In 1973, having persuaded Corman’s A.I.P. to direct his own script, Milius directed the magnificent biopic Dillinger (1973), starring the indomitable Warren Oates as the infamous, 1930’s Tommy gun welding bank robber. Arguably the best picture of Milius’ directorial career, the low budget Dillinger delineated the saga of the Depression era antihero infinitely more adroitly, with far greater pathos, while acknowledging that Dillinger was merely a ruthless criminal, than Michael Mann’s 2009 flaccid, mega bucks flop version of the same story. Milius’ ten page long, telephone dictated speech for Robert Shaw’s Quint character in Spielberg’s 1975 box office game changer Jaws and his script for Francis Ford Coppola’s 1979 masterwork Apocalypse Now, combined with his own directed feature films The Wind and The Lion (1975) and Conan The Barbarian, conformed the writer’s Hollywood A-list status.


But as the 80’s progressed, Milius’ brand of machismo and love of firearms, culminating in his preposterous 1984 World War III Soviets invade- America flick, Red Dawn (starring Patrick Swayze and Charlie Sheen), irrevocably damaged his Hollywood career. Fellow 70’s scriptwriter and director Paul Schrader relates that he liked Milius and found him good company, but that he never really took his macho, right wing posturing seriously. Unfortunately for the self proclaimed “Zen anarchist”, many influential Hollywood power brokers did, leading to Milius becoming an increasingly isolated figure. Milius’ Hollywood pariah status was only further compounded the commercial failure of his films Farewell To The King (1989) and Flight Of The Intruder (1991), being made bankrupt by his accountant best friend and by a severe stroke a few years ago, from which Milius is thankfully steadily recovering.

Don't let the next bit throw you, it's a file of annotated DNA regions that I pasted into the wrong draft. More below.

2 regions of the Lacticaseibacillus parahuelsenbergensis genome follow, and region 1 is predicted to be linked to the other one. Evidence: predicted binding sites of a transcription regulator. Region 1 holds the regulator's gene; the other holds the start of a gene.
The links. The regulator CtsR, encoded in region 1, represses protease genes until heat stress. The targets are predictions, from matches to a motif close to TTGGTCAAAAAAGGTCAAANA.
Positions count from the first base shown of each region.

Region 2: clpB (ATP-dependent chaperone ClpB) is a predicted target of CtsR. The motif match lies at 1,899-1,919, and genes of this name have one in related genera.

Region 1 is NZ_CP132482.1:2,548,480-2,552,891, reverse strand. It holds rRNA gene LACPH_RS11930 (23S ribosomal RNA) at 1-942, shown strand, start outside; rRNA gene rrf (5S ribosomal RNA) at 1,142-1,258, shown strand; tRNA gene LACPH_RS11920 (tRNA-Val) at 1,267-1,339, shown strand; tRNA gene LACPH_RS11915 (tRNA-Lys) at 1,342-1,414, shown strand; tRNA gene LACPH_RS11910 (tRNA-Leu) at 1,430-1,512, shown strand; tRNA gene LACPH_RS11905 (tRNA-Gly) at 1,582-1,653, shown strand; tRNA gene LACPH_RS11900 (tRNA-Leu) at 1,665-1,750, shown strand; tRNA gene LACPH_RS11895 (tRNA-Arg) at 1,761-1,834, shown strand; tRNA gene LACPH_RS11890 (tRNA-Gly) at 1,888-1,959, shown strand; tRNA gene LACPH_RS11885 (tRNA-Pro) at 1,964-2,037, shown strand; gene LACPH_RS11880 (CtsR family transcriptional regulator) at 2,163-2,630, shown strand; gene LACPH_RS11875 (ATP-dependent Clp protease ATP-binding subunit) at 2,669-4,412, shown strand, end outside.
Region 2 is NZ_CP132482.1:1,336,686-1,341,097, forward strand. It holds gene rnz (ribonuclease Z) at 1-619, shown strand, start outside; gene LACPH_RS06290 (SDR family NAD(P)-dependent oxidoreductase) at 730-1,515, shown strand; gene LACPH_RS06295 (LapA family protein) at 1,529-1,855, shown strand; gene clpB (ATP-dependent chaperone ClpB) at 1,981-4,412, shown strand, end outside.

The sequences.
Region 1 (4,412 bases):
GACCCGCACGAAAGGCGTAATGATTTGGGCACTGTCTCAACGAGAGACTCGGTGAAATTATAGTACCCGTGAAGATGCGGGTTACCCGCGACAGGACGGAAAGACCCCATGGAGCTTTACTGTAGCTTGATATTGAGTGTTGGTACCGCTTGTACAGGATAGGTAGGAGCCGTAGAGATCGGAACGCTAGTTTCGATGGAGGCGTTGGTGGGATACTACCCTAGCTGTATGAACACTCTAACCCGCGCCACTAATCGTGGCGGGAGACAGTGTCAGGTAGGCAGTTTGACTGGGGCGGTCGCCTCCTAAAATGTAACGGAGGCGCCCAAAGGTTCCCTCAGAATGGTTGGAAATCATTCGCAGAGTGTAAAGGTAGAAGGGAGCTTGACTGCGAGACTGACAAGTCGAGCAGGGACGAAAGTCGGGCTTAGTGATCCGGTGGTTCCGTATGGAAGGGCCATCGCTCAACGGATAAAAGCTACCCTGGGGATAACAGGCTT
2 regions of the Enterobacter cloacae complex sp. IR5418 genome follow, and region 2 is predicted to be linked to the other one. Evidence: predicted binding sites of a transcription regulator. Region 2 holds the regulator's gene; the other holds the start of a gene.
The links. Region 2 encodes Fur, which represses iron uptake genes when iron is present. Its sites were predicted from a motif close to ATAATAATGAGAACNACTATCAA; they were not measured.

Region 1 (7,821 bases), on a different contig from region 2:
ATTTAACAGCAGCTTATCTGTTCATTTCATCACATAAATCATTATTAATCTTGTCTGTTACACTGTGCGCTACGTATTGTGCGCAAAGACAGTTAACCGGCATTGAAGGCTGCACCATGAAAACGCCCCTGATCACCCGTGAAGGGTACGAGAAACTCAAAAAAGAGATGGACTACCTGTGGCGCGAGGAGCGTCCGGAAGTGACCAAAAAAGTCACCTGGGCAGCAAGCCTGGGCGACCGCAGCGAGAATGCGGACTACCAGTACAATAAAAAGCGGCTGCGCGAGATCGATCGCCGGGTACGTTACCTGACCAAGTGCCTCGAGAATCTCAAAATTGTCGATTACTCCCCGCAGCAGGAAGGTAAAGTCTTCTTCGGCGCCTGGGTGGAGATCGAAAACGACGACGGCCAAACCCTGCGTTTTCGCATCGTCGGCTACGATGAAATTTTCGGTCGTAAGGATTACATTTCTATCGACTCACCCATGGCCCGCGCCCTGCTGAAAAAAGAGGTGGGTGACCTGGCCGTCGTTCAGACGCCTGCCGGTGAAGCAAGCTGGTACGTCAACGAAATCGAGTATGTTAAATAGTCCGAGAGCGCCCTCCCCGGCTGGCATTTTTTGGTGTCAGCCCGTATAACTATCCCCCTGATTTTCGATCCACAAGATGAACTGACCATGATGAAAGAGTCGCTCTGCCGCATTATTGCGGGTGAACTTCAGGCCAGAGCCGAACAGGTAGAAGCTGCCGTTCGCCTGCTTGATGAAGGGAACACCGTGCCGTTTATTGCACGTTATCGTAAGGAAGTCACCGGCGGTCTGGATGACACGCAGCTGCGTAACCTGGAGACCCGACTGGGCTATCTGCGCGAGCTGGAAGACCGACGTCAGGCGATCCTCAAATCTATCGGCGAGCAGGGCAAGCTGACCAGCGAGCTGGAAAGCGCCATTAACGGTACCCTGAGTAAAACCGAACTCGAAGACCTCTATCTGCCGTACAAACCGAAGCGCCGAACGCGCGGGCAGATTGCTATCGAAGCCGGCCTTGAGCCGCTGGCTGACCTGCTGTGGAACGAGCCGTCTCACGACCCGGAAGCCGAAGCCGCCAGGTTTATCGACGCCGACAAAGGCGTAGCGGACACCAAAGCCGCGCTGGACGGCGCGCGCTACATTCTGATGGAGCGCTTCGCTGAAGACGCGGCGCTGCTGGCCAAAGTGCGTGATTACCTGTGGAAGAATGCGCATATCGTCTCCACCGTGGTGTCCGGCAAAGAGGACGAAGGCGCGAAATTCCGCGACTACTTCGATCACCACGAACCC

To a fault, Joey Figueroa and Zak Knutson’s documentary empathises with the ostracised Milius. Their film celebrates his life’s work, but without really offering any in depth analysis as to why so many scripts produced by the writer/director were of such superior quality. Yet the sheer volume of big name original interviews, sharp editing by Zak Knutson and well chosen film clips, coupled with Figueroa and Knutson’s obvious enthusiasm for their subject, elevates Milius, the documentary, from the usual Hollywood profiles. However, Milius, the man, remains, somewhat of an enigma. This would, of course, probably please him no end.


Milius out on DVD 18th November 2013

All words by Ian Johnston. You can read more from Ian on Louder Than War at his author’s archive.

Previous articleVarious Artists: Love, Poetry And Revolution 1966 to 1972 – album review
Next articleTalulah Gosh: Was It Just a Dream? – album review


Please enter your comment!
Please enter your name here